Continuing from my previous post…
Just like the Hero Boy in the Polar Express, we all have to grow up one day. My life went on. I grew up, went to college, married my childhood sweetheart and started a family, but I never forgot that magical Christmas Eve. I shared this story with my husband many times through the years and we both agreed that when we had children, Santa would visit them as well.
The dilemma for us would first come with our families. There were some in our family who did not have Santa visit their home. I understood why and I had no problems with it. I’m a preacher’s kid. I get it. I know the true story of Christmas and there was never a question that my children would know it as well, BUT I wanted my children to have Santa, too. Santa was that important to me.
When Taylor was first diagnosed with autism, we came across our second dilemma. One of the things that his therapists worked on was helping Taylor learn how to use his imagination. If you have a child on the spectrum, then you know. Everything is literal. Imagination is hard. During his many therapy sessions, his speech therapist worked on this with him. One of the many ways was trying to help Taylor imagine an object was something else. My husband and I would do this with him as well whenever the opportunity arose.
For example, I would get a banana and pretend to use it as a telephone. Yeah, most of the time Taylor would just stare at me and then want to eat the banana.
Imagination and pretending are a part of childhood and something that most parents just take as a given. Pretend play didn’t happen often at our house and proved to be very difficult for Taylor. He saw things as they were and that was that. This brought up a HUGE concern for me, something that I never thought would be an issue to teach my child. Like I mentioned before, I am a preacher’s kid and I just assumed my children would come out of the womb knowing who Jesus was…who God was!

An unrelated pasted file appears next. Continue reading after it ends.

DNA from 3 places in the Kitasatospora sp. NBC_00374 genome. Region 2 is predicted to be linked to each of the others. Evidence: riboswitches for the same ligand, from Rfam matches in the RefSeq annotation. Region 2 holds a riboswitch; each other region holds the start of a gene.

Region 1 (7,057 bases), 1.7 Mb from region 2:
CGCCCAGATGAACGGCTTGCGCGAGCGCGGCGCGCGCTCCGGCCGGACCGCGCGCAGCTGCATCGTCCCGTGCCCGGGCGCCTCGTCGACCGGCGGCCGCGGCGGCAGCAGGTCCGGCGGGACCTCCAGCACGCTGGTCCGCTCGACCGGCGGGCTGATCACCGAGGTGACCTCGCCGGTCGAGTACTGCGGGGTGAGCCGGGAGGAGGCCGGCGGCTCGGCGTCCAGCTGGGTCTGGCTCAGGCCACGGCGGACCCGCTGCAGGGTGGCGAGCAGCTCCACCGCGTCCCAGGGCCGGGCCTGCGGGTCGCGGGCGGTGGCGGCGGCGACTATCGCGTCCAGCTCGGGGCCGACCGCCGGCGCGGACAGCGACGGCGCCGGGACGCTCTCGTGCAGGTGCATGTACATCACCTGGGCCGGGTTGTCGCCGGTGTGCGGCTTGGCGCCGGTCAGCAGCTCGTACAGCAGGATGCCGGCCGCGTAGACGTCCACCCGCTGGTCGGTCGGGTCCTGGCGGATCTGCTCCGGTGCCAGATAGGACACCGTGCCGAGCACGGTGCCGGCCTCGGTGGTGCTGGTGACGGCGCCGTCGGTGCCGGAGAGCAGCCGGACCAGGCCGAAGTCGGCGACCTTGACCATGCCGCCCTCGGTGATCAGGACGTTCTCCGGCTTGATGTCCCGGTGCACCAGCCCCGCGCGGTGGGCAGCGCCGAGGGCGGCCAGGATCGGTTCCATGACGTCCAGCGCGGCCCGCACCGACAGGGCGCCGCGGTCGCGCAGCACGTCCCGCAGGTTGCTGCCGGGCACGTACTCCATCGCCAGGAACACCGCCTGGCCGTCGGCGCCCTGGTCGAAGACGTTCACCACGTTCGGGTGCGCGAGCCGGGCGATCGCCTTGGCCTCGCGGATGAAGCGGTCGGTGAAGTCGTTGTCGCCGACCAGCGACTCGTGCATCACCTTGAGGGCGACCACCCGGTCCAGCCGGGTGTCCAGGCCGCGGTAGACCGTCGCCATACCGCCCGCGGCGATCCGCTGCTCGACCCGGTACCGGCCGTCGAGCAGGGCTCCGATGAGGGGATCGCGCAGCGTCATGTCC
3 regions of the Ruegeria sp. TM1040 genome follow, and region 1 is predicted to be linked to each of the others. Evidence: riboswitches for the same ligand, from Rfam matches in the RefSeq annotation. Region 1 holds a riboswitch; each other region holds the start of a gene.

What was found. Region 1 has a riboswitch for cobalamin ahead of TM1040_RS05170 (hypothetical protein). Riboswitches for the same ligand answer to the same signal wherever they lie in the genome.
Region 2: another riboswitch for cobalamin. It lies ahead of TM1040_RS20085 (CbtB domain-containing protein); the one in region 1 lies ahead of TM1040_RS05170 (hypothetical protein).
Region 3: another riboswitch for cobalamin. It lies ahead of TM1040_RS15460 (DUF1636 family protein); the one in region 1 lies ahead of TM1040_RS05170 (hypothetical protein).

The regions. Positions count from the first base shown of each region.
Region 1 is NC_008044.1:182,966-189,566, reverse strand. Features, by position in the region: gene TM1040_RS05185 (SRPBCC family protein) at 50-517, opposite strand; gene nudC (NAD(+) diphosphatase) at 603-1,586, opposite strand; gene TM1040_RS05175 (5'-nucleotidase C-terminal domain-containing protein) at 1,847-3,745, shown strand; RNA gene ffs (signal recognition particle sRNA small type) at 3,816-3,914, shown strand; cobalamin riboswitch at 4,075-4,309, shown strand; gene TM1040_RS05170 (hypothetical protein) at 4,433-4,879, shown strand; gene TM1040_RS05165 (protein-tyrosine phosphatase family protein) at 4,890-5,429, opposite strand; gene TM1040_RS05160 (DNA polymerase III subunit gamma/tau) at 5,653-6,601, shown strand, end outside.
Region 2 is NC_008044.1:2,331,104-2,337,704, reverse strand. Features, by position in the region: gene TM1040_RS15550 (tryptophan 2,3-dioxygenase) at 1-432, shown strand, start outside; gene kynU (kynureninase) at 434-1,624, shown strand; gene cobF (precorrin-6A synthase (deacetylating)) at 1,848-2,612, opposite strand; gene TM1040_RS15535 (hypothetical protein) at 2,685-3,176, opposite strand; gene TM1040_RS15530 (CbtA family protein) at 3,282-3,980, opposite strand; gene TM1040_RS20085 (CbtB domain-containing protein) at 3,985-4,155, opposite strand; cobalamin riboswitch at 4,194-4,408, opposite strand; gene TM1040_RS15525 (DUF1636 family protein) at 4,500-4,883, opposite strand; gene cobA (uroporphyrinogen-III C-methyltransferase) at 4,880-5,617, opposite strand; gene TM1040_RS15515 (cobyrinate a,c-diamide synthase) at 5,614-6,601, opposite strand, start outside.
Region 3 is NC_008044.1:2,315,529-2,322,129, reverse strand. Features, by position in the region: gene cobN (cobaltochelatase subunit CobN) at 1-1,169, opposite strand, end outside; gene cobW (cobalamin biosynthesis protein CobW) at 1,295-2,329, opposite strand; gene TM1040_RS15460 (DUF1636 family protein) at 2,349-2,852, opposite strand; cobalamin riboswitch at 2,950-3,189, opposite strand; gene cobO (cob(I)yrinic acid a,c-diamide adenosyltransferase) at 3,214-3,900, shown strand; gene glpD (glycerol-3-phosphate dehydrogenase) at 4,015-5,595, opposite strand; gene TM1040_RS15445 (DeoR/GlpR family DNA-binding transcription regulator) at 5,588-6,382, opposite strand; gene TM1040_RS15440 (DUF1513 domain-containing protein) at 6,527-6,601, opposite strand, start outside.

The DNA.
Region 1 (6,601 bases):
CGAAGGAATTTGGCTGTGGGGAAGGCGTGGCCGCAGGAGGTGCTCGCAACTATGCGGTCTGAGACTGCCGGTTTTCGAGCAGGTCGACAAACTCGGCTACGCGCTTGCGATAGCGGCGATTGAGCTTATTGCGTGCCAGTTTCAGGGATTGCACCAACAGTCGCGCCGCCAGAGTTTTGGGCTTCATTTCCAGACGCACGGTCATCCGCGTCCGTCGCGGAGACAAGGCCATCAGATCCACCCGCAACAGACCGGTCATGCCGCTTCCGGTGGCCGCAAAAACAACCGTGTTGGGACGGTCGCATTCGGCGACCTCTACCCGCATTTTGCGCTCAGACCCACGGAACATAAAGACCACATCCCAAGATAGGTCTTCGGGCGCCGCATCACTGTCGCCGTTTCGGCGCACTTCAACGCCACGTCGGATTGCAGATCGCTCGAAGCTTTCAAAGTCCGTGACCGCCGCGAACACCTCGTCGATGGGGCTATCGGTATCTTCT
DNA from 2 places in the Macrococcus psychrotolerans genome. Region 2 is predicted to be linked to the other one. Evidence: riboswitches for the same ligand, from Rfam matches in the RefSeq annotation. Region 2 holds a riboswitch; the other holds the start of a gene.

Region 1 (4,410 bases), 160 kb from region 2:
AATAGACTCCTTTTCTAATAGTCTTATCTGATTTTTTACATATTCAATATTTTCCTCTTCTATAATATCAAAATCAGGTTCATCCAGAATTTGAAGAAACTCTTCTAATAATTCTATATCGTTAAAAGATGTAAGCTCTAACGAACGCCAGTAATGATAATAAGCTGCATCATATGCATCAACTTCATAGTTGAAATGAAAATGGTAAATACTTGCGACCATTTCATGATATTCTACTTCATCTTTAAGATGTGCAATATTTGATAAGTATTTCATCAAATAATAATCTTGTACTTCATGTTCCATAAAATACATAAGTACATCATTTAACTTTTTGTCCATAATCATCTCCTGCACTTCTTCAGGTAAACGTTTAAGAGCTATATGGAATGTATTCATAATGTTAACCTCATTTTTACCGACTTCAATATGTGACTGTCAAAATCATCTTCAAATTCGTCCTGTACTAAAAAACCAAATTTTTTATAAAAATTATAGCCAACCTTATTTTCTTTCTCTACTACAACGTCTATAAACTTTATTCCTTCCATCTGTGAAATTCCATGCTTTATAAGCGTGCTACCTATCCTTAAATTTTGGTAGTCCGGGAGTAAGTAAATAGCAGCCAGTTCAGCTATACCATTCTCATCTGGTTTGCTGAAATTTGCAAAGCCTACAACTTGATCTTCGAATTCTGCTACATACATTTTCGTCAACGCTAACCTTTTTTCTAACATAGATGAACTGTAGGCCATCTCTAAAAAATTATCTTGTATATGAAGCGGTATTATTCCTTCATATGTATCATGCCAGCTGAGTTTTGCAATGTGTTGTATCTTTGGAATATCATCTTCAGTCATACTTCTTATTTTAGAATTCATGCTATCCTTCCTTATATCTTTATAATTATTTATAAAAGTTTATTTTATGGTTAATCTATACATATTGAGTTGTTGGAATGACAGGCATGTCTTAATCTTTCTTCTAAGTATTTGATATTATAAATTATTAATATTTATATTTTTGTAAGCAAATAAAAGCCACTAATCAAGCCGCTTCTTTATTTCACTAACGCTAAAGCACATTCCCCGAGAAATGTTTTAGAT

Let me ask you something. Can you think of anything more abstract? How was I going to teach Taylor about Christ’s love? Even bigger than that, how was I going to ever be able to teach Taylor about God? Taylor can’t see Him, can’t touch Him, can’t go visit Him. Taylor can’t even call Him on the phone and hear His voice. HOW was I going to do this? I had faith though and I prayed that God would show me.
I believe it was the Christmas when Taylor was three years old that God showed me the “right moment”. It was like an epiphany…Santa could teach Taylor how to believe!
Hang with me here.
What did Santa do the rest of the year? What was he doing during summer break? How did he get around? Did he always fly a sleigh? Where did he go on vacation? Did he walk his deer? What did the elves look like? What about his shop? How did the reindeer fly? Did they go into outer space?
And so Taylor began to IMAGINE. He was non verbal as a toddler. I think his total of words by the time he was the age of three was holding at around 40 words but he would draw pictures! Oh my goodness! What a beautiful world I discovered through Taylor’s drawings.
No, this wasn’t turning a banana into a telephone, it was bigger than that. He was beginning to imagine and draw things that he never saw in real life. He was using his IMAGINATION!
My husband and I, together. – “Yes, Taylor! Yes, He does!”
Taylor meant it. He wasn’t just repeating something back at us. To tell you the truth, I think Taylor understood what that meant better than any adult I have ever met.
My boys are older now and Santa has moved on to share his magic with other boys and girls but my boys still believe.
Santa gave Taylor an incredible gift, not me, not my husband…Santa! The gift of imagination. That one thing changed Taylor’s world. It helped him through some really tough times as well. A perfect example was how it helped him cope with the death of two of his grandmothers. Santa taught Taylor how to imagine which allowed Taylor to envision Heaven and what his MeeMaw and MadaWane are doing even now as they sit up in Heaven.
Please understand, this is not a post begging you come to Christ or push my beliefs on you. It is about my family’s life. It is about how my husband and I found a way to teach our autistic son about the love of God, who Jesus was, what He did for us and how the magic of Christmas lives in all of us. I am not saying this is the only way or the right way, but it was the right way for us.
I do hope this post blesses you all and remember, Santa is real!